Lord Montagu, founder of Britain’s National Motor Museum and a groundbreaking figure in the classic car world, has died after a short illness. He was 88.
Edward, 3rd Baron Montagu of Beaulieu, inherited the Beaulieu Estate when he was two years old: it was managed by his father’s widow and trustees until he was 25.
But with an allocation from his inheritance of just £1,500 a year to run the estate, Lord Montagu was faced with a dilemma. “In 1951, to any sensible, rational being, the house was a white elephant,” he said.
“The wise solution was to get rid of it. For me, however – neither entirely sensible nor rational – that was unthinkable.”
He thus decided to open the estate to paying visitors, with an added USP: exhibiting classic veteran cars.
This, he said, commemorated his father’s life – he was a car enthusiast too – but “without it, my life would have been very different and I doubt whether I would have been able to remain as owner and occupier of my ancestral home.”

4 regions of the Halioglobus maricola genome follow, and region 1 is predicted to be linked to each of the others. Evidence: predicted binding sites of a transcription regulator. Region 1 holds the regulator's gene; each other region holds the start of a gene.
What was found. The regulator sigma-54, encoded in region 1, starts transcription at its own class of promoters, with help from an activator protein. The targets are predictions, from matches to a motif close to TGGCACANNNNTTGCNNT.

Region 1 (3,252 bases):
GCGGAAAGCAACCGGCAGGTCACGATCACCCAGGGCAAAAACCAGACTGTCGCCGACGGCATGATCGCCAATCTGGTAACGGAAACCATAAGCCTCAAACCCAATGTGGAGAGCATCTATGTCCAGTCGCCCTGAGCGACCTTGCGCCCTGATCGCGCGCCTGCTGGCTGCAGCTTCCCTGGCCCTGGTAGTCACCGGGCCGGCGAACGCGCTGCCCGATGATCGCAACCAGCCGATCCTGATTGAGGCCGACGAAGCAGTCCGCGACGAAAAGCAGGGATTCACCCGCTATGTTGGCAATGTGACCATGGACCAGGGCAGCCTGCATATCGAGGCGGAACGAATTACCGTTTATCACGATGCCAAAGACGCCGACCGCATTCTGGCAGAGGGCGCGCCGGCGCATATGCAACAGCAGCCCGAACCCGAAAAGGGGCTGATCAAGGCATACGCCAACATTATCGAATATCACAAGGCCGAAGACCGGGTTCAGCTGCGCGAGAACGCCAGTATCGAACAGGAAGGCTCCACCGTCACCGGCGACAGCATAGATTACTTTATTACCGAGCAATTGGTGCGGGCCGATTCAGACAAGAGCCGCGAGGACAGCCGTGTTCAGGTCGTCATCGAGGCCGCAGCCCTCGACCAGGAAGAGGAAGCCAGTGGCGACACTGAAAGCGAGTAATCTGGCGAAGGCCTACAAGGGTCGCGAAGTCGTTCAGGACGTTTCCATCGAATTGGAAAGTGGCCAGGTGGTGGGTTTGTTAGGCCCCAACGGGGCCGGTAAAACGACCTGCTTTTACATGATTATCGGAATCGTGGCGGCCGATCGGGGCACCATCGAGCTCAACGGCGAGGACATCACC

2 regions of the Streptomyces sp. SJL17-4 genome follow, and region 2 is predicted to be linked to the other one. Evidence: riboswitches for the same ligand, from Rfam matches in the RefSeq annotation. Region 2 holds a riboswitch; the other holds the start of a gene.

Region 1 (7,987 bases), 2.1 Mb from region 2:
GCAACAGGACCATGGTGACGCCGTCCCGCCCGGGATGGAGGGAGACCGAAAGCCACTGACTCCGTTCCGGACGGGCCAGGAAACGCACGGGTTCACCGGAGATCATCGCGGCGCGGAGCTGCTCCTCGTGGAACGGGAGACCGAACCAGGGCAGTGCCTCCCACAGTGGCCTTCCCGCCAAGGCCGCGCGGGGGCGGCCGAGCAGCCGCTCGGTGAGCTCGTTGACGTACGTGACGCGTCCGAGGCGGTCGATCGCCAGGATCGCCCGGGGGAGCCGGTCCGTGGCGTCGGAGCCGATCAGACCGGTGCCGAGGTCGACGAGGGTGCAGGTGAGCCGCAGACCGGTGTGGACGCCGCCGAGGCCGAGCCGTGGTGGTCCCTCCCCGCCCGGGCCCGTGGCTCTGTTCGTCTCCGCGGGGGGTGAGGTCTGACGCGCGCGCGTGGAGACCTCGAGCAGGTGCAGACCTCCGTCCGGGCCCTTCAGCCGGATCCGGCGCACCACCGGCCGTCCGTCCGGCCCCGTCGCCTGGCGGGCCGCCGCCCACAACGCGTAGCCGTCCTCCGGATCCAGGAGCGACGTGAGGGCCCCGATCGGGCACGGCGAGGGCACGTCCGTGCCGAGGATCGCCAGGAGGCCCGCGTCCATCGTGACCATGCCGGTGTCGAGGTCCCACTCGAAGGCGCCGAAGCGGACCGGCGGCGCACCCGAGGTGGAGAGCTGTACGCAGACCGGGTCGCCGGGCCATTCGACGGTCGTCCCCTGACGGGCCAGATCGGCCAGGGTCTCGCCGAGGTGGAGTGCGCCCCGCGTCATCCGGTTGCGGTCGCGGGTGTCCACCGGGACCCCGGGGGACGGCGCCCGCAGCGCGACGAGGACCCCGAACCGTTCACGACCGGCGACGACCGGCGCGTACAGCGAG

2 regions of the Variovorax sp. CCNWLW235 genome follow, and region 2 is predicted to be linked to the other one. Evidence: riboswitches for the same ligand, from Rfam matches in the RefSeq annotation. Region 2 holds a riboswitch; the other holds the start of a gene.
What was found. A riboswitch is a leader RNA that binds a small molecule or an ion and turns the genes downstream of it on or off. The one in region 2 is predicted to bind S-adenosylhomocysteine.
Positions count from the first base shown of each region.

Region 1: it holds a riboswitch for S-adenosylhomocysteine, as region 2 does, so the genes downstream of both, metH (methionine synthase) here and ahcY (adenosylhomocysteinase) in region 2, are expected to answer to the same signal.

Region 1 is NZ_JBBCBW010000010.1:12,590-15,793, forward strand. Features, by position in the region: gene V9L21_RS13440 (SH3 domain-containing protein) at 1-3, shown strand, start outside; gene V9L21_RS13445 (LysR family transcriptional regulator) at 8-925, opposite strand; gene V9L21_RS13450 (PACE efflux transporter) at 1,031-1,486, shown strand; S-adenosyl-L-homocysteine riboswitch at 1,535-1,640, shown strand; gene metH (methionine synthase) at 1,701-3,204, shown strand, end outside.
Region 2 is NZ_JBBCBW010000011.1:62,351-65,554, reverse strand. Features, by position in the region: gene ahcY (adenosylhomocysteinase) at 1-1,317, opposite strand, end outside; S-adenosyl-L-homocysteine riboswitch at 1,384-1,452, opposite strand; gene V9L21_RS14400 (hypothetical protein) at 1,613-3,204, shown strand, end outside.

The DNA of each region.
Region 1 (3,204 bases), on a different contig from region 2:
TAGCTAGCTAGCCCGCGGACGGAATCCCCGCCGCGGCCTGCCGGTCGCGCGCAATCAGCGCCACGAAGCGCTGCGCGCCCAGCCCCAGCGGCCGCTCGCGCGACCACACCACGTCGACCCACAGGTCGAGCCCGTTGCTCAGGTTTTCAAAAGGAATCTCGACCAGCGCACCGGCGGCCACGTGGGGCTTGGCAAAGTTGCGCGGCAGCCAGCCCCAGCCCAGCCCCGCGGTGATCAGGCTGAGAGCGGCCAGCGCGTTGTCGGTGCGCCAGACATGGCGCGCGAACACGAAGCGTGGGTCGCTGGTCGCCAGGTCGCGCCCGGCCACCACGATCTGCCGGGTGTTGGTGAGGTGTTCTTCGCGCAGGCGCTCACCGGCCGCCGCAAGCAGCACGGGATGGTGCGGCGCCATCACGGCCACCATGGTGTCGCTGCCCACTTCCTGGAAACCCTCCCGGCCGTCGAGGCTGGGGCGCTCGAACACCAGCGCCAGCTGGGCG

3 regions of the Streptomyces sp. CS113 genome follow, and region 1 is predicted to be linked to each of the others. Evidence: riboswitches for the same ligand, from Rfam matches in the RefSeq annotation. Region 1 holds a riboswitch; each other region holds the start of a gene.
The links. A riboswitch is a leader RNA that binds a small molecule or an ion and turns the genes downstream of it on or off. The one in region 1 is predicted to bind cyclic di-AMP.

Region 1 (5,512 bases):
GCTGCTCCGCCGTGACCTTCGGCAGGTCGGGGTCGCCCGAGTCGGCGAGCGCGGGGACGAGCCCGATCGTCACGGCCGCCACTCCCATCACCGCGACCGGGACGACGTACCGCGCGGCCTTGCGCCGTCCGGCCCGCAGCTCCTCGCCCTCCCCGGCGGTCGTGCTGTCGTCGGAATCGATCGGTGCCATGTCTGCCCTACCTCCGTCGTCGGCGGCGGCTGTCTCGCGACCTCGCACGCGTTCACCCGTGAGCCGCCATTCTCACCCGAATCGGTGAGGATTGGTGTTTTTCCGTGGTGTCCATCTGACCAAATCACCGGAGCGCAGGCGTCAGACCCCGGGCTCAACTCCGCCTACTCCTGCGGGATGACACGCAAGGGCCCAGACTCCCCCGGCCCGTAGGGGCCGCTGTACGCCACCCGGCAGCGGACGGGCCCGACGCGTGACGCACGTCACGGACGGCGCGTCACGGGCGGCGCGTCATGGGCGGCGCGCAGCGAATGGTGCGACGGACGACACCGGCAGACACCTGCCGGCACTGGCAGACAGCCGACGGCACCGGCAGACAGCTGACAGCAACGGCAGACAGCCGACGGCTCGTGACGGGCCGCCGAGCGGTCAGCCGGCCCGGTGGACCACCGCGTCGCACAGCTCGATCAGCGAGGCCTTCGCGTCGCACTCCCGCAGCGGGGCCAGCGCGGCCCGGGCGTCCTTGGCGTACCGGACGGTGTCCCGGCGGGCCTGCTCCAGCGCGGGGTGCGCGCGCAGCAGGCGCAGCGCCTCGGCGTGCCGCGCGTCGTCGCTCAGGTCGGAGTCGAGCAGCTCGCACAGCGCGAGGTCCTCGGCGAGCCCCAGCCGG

In 1952, the collection became Britain’s first car museum. By the 1960s, it was attracting half a million visitors a year.
Lord Montagu also created the world famous Beaulieu Autojumble in 1967 – a name he invented and which has long had an entry in the Oxford English Dictionary.
Because it was proving so successful, an all-new 40,000 square-foot museum was built in the early 70s and opened by the Duke of Kent on 4 July 1972: it became the National Motor Museum. It won the title of National Heritage Museum of the Year in 1974 – the same year a monorail was opened to help visitors tour the 7,000-acre estate.
In recent years, the World of Top Gear, displaying cars as driven by Clarkson, Hammond and May in the huge hit show, has proven an ever-popular attraction.
Montagu was also chairman of the Historic Buildings and Monuments Commission: one of his early actions as chair was to rename it English Heritage.
Lord Montagu is survived by his wife Fiona, his son and heir Ralph, daughter Mary and second son Jonathan.
In accordance with his wishes, the estate and visitor attractions are continuing to operate as usual.
An estate funeral will be held at Beaulieu, followed by a memorial service at St Margaret’s, Westminster.